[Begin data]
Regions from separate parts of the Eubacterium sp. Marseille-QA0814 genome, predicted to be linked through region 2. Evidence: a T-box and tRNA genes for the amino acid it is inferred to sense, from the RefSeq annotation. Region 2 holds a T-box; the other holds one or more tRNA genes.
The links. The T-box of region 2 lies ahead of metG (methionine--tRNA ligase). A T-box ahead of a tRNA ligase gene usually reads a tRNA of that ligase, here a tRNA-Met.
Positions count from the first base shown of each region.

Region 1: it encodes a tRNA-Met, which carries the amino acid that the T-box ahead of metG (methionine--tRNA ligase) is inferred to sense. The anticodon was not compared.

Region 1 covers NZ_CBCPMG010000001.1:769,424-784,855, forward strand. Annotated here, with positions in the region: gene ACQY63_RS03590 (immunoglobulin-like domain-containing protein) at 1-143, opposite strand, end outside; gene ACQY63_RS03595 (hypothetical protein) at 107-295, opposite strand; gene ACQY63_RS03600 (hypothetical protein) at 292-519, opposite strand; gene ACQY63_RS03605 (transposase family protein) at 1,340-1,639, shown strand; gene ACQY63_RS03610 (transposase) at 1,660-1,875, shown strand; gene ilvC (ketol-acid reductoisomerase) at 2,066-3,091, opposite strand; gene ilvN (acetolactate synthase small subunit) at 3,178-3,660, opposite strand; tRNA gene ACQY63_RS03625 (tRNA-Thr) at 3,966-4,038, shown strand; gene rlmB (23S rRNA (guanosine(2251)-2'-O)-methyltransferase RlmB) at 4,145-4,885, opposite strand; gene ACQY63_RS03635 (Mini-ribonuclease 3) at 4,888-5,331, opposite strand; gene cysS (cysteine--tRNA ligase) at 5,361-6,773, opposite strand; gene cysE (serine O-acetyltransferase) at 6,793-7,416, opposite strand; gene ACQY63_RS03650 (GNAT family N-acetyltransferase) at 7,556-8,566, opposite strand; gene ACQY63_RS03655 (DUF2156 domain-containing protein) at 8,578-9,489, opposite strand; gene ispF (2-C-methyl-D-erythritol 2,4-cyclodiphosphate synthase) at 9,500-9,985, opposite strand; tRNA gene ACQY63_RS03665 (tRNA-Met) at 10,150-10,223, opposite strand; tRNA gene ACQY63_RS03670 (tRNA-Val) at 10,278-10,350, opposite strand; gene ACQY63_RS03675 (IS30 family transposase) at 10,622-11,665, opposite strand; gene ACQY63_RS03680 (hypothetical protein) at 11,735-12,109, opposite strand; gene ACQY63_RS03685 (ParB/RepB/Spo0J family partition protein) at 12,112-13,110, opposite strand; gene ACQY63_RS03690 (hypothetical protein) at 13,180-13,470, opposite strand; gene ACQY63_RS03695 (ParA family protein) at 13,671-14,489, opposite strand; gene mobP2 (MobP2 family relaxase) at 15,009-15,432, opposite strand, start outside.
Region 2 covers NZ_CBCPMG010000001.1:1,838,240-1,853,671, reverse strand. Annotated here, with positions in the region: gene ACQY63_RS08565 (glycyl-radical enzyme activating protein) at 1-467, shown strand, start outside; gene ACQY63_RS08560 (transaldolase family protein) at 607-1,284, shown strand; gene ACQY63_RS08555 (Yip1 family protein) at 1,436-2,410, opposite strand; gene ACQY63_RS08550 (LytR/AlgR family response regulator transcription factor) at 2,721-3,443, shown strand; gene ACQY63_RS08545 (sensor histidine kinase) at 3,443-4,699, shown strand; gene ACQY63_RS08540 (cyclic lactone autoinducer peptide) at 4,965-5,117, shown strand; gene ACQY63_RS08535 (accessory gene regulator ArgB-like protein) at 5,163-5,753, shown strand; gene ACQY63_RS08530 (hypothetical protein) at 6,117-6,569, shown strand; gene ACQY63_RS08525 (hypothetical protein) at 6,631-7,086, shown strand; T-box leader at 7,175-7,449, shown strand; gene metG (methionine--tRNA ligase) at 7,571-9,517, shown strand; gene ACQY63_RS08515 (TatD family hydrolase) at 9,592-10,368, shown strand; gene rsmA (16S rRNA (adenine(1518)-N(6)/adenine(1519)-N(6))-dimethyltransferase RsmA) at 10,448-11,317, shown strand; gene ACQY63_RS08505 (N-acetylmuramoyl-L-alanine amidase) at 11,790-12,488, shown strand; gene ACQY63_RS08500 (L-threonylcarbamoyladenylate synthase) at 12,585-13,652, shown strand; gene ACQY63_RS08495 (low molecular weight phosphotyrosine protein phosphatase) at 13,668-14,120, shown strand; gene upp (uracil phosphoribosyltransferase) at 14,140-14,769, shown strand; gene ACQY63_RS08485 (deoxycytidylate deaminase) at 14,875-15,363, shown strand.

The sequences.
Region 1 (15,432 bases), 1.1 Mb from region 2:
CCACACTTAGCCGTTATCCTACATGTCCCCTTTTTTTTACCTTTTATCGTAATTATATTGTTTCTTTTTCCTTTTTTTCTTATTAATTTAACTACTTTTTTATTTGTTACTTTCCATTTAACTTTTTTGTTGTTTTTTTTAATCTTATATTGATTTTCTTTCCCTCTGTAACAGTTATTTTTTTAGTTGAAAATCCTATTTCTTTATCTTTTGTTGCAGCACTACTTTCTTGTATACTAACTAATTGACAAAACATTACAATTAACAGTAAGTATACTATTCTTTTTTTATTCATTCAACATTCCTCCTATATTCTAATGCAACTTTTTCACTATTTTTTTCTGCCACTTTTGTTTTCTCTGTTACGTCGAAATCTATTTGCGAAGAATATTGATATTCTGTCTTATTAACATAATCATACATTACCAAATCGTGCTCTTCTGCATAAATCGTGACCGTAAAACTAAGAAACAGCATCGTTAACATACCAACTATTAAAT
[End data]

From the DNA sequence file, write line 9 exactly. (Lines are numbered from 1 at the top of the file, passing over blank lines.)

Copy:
CCACACTTAGCCGTTATCCTACATGTCCCCTTTTTTTTACCTTTTATCGTAATTATATTGTTTCTTTTTCCTTTTTTTCTTATTAATTTAACTACTTTTTTATTTGTTACTTTCCATTTAACTTTTTTGTTGTTTTTTTTAATCTTATATTGATTTTCTTTCCCTCTGTAACAGTTATTTTTTTAGTTGAAAATCCTATTTCTTTATCTTTTGTTGCAGCACTACTTTCTTGTATACTAACTAATTGACAAAACATTACAATTAACAGTAAGTATACTATTCTTTTTTTATTCATTCAACATTCCTCCTATATTCTAATGCAACTTTTTCACTATTTTTTTCTGCCACTTTTGTTTTCTCTGTTACGTCGAAATCTATTTGCGAAGAATATTGATATTCTGTCTTATTAACATAATCATACATTACCAAATCGTGCTCTTCTGCATAAATCGTGACCGTAAAACTAAGAAACAGCATCGTTAACATACCAACTATTAAAT